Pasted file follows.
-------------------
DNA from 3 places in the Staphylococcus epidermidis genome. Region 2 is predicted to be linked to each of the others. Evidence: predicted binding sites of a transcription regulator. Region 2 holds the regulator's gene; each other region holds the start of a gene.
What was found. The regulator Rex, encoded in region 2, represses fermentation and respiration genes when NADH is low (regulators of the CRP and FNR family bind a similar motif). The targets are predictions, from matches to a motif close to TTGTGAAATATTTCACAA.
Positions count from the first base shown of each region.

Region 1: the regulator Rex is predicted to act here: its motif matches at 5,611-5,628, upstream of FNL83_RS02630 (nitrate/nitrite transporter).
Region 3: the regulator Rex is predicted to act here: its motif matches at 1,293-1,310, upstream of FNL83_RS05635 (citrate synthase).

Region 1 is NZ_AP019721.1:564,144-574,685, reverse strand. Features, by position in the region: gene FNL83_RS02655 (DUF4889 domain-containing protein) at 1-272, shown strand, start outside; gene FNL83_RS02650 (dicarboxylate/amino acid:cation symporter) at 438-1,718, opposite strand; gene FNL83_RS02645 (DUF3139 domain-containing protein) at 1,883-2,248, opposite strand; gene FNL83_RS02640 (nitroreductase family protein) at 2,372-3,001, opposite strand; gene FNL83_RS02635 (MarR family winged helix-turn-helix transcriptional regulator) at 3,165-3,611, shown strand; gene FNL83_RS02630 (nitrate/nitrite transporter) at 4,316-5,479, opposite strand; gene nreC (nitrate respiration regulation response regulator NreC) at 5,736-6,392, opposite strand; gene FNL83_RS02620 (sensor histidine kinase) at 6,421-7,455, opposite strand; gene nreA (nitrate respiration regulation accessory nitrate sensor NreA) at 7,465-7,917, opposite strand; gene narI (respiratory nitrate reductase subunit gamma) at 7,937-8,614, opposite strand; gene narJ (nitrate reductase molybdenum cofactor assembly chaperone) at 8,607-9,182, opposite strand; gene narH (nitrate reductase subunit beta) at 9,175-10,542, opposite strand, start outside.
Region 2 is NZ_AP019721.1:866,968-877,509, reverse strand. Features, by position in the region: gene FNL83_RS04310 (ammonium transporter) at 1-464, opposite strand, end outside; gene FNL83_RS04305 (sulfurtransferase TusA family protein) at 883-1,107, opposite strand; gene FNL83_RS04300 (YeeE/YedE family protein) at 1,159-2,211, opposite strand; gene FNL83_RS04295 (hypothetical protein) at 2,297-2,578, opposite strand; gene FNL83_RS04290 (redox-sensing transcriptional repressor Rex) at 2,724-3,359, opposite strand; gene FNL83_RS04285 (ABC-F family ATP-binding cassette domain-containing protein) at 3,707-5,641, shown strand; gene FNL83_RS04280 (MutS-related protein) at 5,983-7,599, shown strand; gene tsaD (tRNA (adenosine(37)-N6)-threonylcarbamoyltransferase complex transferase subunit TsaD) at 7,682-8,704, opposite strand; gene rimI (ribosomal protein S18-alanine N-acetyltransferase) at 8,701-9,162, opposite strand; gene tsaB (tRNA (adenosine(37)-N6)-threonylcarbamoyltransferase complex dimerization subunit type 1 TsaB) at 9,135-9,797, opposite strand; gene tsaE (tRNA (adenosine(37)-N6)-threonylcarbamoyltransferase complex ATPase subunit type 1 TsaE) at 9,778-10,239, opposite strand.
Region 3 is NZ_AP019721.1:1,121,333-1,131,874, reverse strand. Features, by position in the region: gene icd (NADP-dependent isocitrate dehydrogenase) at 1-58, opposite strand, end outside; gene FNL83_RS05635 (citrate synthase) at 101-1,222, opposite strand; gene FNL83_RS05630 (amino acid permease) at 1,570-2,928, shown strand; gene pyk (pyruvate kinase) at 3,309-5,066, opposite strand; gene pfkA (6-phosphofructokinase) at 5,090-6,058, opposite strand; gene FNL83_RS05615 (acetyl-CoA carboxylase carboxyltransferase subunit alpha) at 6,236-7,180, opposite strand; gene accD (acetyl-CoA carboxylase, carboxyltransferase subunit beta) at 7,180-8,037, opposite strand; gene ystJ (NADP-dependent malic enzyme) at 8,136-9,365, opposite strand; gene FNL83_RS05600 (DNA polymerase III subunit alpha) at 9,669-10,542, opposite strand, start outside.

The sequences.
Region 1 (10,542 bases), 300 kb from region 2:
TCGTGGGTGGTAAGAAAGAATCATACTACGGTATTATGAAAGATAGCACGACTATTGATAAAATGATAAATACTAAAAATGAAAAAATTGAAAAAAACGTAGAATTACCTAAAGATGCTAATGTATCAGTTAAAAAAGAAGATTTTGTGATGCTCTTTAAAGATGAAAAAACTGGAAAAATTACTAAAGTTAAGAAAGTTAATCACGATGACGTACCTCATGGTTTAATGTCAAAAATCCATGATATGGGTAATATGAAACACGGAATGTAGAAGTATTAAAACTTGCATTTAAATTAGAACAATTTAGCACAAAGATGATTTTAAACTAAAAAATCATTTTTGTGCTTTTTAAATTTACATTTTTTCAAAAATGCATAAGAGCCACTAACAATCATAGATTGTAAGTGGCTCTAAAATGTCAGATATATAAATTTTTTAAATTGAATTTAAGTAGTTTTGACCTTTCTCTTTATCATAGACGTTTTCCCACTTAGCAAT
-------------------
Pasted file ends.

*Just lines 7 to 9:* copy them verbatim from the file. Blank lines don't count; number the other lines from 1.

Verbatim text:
Region 2 is NZ_AP019721.1:866,968-877,509, reverse strand. Features, by position in the region: gene FNL83_RS04310 (ammonium transporter) at 1-464, opposite strand, end outside; gene FNL83_RS04305 (sulfurtransferase TusA family protein) at 883-1,107, opposite strand; gene FNL83_RS04300 (YeeE/YedE family protein) at 1,159-2,211, opposite strand; gene FNL83_RS04295 (hypothetical protein) at 2,297-2,578, opposite strand; gene FNL83_RS04290 (redox-sensing transcriptional repressor Rex) at 2,724-3,359, opposite strand; gene FNL83_RS04285 (ABC-F family ATP-binding cassette domain-containing protein) at 3,707-5,641, shown strand; gene FNL83_RS04280 (MutS-related protein) at 5,983-7,599, shown strand; gene tsaD (tRNA (adenosine(37)-N6)-threonylcarbamoyltransferase complex transferase subunit TsaD) at 7,682-8,704, opposite strand; gene rimI (ribosomal protein S18-alanine N-acetyltransferase) at 8,701-9,162, opposite strand; gene tsaB (tRNA (adenosine(37)-N6)-threonylcarbamoyltransferase complex dimerization subunit type 1 TsaB) at 9,135-9,797, opposite strand; gene tsaE (tRNA (adenosine(37)-N6)-threonylcarbamoyltransferase complex ATPase subunit type 1 TsaE) at 9,778-10,239, opposite strand.
Region 3 is NZ_AP019721.1:1,121,333-1,131,874, reverse strand. Features, by position in the region: gene icd (NADP-dependent isocitrate dehydrogenase) at 1-58, opposite strand, end outside; gene FNL83_RS05635 (citrate synthase) at 101-1,222, opposite strand; gene FNL83_RS05630 (amino acid permease) at 1,570-2,928, shown strand; gene pyk (pyruvate kinase) at 3,309-5,066, opposite strand; gene pfkA (6-phosphofructokinase) at 5,090-6,058, opposite strand; gene FNL83_RS05615 (acetyl-CoA carboxylase carboxyltransferase subunit alpha) at 6,236-7,180, opposite strand; gene accD (acetyl-CoA carboxylase, carboxyltransferase subunit beta) at 7,180-8,037, opposite strand; gene ystJ (NADP-dependent malic enzyme) at 8,136-9,365, opposite strand; gene FNL83_RS05600 (DNA polymerase III subunit alpha) at 9,669-10,542, opposite strand, start outside.

The sequences.